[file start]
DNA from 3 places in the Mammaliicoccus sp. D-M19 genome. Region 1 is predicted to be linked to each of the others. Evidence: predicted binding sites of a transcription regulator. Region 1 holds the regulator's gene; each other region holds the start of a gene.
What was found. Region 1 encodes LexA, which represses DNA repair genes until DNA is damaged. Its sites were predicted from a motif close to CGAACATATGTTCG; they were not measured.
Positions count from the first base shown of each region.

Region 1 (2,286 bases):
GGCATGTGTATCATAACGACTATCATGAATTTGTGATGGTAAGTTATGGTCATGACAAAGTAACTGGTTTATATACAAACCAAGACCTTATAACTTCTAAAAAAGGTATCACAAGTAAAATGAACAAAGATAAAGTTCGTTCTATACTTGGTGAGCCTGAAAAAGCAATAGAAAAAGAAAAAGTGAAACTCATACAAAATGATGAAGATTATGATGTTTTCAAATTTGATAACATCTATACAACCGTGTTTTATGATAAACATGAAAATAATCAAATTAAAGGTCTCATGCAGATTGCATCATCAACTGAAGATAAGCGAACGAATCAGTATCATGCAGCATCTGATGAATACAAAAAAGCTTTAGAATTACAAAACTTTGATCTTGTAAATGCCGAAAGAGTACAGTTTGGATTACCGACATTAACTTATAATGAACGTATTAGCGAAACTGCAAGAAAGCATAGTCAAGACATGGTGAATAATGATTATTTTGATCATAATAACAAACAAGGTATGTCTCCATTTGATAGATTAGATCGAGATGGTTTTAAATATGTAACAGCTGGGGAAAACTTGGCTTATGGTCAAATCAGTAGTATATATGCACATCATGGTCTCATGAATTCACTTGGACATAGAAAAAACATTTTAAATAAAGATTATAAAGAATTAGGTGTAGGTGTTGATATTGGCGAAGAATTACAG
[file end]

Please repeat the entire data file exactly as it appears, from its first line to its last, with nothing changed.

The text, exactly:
DNA from 3 places in the Mammaliicoccus sp. D-M19 genome. Region 1 is predicted to be linked to each of the others. Evidence: predicted binding sites of a transcription regulator. Region 1 holds the regulator's gene; each other region holds the start of a gene.
What was found. Region 1 encodes LexA, which represses DNA repair genes until DNA is damaged. Its sites were predicted from a motif close to CGAACATATGTTCG; they were not measured.
Positions count from the first base shown of each region.

Region 1 (2,286 bases):
GGCATGTGTATCATAACGACTATCATGAATTTGTGATGGTAAGTTATGGTCATGACAAAGTAACTGGTTTATATACAAACCAAGACCTTATAACTTCTAAAAAAGGTATCACAAGTAAAATGAACAAAGATAAAGTTCGTTCTATACTTGGTGAGCCTGAAAAAGCAATAGAAAAAGAAAAAGTGAAACTCATACAAAATGATGAAGATTATGATGTTTTCAAATTTGATAACATCTATACAACCGTGTTTTATGATAAACATGAAAATAATCAAATTAAAGGTCTCATGCAGATTGCATCATCAACTGAAGATAAGCGAACGAATCAGTATCATGCAGCATCTGATGAATACAAAAAAGCTTTAGAATTACAAAACTTTGATCTTGTAAATGCCGAAAGAGTACAGTTTGGATTACCGACATTAACTTATAATGAACGTATTAGCGAAACTGCAAGAAAGCATAGTCAAGACATGGTGAATAATGATTATTTTGATCATAATAACAAACAAGGTATGTCTCCATTTGATAGATTAGATCGAGATGGTTTTAAATATGTAACAGCTGGGGAAAACTTGGCTTATGGTCAAATCAGTAGTATATATGCACATCATGGTCTCATGAATTCACTTGGACATAGAAAAAACATTTTAAATAAAGATTATAAAGAATTAGGTGTAGGTGTTGATATTGGCGAAGAATTACAG